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Topical Lavender Cream Alleviates Anxiety, Stress, and Depression in Pregnant Women

Reviewed: Effati-Daryani F, Mohammad-Alizadeh-Charandabi S, Mirghafourvand M, Taghizadeh M, Mohammadi A. Effect of lavender cream with or without foot-bath on anxiety, stress and depression in pregnancy: a randomized placebo-controlled trial. J Caring Sci. 2015;4(1):63-73.

Editor’s note: Although the original journal article is marred with typographical and grammatical errors, the reported methodology is rigorous.

Maternal anxiety, stress, and depression during pregnancy can have a negative effect on the health of both mother and child. Lavender (Lavandula angustifolia, Lamiaceae) flower essential oil has been shown to decrease anxiety, stress, and depression. Foot bathing has also been found to improve autonomic function, sleep quality, and relaxation. The purpose of this randomized, double-blind, placebo-controlled study was to compare the effects of lavender cream and foot bathing on anxiety, stress, and depression in pregnant women.

Healthy pregnant women (n=141, aged 18-40 years) at 25-28 weeks gestation participated in this study conducted at Tabriz University of Medical Sciences in Tabriz, Iran. Patients were excluded if they had a history of chronic disease; were taking medication (e.g., sedatives) that might interfere with the interventions; smoked; had a history of infertility; had a recent unwanted pregnancy; had allergic reactions to herbal medicines in the past; were obese (i.e., a body mass index ≥ 30); had inflammation at the site of cream application; were illiterate; worked a night shift; lived outside of Tabriz city; or had current severe depression, anxiety, or stress (defined by scores of ≥ 10 on the anxiety sub-scale, ≥ 17 on the stress sub-scale, or ≥ 14 on the depression sub-scale of the Depression Anxiety Stress Scales-21 [DASS-21]). The sample size was calculated to detect a reduction of at least 43% in mean anxiety scores and 40% in mean depression scores on the DASS-21.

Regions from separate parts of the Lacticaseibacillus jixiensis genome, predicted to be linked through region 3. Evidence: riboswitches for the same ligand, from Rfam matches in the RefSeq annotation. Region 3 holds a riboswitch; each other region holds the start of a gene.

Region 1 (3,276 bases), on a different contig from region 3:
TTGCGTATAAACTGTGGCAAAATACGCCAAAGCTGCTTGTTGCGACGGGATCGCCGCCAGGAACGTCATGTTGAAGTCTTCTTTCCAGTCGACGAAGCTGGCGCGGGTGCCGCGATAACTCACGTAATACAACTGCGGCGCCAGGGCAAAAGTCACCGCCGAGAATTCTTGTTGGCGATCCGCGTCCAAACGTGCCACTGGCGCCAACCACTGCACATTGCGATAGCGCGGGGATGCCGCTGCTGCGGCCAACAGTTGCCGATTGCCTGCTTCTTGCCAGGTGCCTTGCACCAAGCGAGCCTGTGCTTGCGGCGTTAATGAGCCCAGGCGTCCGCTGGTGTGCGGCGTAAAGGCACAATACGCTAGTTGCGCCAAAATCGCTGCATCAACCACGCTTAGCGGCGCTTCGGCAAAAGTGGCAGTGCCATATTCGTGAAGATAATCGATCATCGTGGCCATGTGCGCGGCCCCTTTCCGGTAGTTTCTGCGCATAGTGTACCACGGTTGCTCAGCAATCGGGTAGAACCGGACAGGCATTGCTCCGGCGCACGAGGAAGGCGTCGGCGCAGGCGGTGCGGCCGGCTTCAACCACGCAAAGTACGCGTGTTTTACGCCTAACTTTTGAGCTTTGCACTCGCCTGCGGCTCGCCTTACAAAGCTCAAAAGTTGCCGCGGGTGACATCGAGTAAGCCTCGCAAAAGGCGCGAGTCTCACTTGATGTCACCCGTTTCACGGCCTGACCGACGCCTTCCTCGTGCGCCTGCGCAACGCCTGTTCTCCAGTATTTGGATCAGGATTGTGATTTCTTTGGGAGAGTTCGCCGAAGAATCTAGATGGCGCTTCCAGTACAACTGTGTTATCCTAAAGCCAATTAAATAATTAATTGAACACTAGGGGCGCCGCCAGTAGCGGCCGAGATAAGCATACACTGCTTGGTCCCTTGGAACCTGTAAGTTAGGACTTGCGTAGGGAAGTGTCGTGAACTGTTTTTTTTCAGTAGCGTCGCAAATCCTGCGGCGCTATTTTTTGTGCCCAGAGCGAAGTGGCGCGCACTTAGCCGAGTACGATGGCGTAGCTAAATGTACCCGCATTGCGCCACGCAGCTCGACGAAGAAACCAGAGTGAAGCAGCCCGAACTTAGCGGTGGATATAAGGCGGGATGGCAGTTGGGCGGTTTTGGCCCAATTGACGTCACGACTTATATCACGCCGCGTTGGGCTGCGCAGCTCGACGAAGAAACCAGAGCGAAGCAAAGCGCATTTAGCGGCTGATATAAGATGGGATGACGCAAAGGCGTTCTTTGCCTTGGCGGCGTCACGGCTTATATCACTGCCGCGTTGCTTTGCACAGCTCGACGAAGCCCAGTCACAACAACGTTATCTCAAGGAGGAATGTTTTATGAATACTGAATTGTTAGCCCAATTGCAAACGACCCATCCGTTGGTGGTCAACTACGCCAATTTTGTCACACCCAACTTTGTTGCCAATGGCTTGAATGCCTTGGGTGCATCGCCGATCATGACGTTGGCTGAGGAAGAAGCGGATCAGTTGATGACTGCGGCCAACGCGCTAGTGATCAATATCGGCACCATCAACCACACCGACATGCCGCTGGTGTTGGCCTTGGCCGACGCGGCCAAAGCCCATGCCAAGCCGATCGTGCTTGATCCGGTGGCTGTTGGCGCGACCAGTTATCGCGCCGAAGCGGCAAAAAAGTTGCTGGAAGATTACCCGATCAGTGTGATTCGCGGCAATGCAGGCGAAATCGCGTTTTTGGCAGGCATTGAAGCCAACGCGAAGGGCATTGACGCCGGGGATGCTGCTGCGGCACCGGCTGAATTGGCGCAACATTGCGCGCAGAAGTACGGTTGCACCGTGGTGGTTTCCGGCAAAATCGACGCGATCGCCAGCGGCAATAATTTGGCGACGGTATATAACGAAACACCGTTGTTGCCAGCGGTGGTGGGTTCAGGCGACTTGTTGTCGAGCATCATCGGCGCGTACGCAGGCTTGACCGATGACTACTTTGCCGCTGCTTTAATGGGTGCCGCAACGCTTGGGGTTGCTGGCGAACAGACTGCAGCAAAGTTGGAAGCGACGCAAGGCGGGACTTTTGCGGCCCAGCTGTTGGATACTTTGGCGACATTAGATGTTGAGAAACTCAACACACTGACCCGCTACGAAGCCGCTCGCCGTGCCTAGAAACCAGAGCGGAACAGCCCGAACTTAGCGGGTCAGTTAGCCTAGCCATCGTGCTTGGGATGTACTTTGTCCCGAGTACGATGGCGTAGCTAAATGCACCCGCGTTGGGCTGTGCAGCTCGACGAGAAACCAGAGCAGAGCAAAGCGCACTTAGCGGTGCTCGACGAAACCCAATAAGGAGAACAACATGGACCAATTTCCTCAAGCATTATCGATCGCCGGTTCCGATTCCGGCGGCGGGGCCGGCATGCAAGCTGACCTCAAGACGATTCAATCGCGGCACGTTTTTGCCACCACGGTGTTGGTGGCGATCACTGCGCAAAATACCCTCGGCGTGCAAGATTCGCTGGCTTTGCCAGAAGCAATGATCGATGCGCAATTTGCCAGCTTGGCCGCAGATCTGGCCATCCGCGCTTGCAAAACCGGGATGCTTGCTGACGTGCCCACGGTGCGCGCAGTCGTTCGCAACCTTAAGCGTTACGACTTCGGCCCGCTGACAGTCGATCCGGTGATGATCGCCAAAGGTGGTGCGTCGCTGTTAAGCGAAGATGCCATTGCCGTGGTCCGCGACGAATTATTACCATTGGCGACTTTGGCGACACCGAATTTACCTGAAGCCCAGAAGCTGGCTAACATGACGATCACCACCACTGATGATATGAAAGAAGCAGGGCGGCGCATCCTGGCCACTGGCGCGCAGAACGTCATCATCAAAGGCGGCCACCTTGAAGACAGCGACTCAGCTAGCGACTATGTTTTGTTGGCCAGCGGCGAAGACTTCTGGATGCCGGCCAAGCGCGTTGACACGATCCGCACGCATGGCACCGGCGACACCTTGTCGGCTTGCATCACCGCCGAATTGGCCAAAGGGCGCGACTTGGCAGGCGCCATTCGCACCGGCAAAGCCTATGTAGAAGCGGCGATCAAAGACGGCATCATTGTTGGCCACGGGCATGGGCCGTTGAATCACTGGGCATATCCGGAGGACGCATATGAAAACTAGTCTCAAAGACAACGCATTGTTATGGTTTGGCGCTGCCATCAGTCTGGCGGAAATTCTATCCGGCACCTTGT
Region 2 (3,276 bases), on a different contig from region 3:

Patients were randomly assigned to three groups as follows: placebo, lavender cream (Barij Essence Pharmaceutical Company; Kashan, Iran), and lavender cream plus foot bath. The lavender cream contained 1.25% lavender essential oil; the placebo was the base cream consisting of stearic acid, acetyl alcohol, Vaseline®, and glycerin. Patients were instructed to rub 2 g of lavender or placebo cream on their legs for 10-20 minutes, 1.5 hours before bedtime for eight weeks. The lavender-plus-foot-bath group was told to soak their feet in 40-42°C tap water, at a depth of 5 cm above the ankle, for 30 minutes after applying the cream. To facilitate blinding, patients only knew that the effect of an herbal cream was being investigated; the name of the plant was not mentioned.

The patients completed the DASS-21 questionnaire at baseline, week four, and week eight. Based on their responses, anxiety, stress, and depression sub-scores were calculated. To assess compliance, patients were asked to keep a daily diary of treatment application and to return cream tubes after four and eight weeks.

At baseline, the groups had similar characteristics. Compliance was comparable among all three groups. No serious side effects were reported. One patient in the lavender-plus-foot-bath group and three patients in the placebo group were lost to follow-up.

At four weeks, a significant improvement in stress and anxiety scores (P<0.05 for both) was observed in the lavender group compared to placebo. The lavender-plus-foot-bath group had significantly improved stress scores compared to placebo (P<0.05).

At eight weeks, there were significant improvements in anxiety, stress, and depression scores in the lavender group (P<0.05 for all), and in the lavender-plus-foot-bath group (P<0.05 for all), compared to placebo. There were no significant differences in DASS-21 scores between the lavender group and the lavender-plus-foot-bath group.

Acknowledged limitations of the study include the lack of a placebo-plus-foot-bath treatment arm, the lack of physiological measures of stress (e.g., saliva cortisol levels), and that the results cannot be generalized to pregnant women with psychological disorders. In addition, this study used only one instrument (DASS-21) to measure anxiety, stress, and depression.

The authors conclude that lavender cream with or without foot bathing for eight weeks significantly improved anxiety, stress, and depression in pregnant women. They recommend further studies to assess the effect of lavender on pregnant women with psychological disorders and women with postpartum depression. It is important to note that this study applies to the topical use of lavender essential oil. Future studies should consider the use of a natural carrier oil rather than a petroleum-based carrier.

—Heather S. Oliff, PhD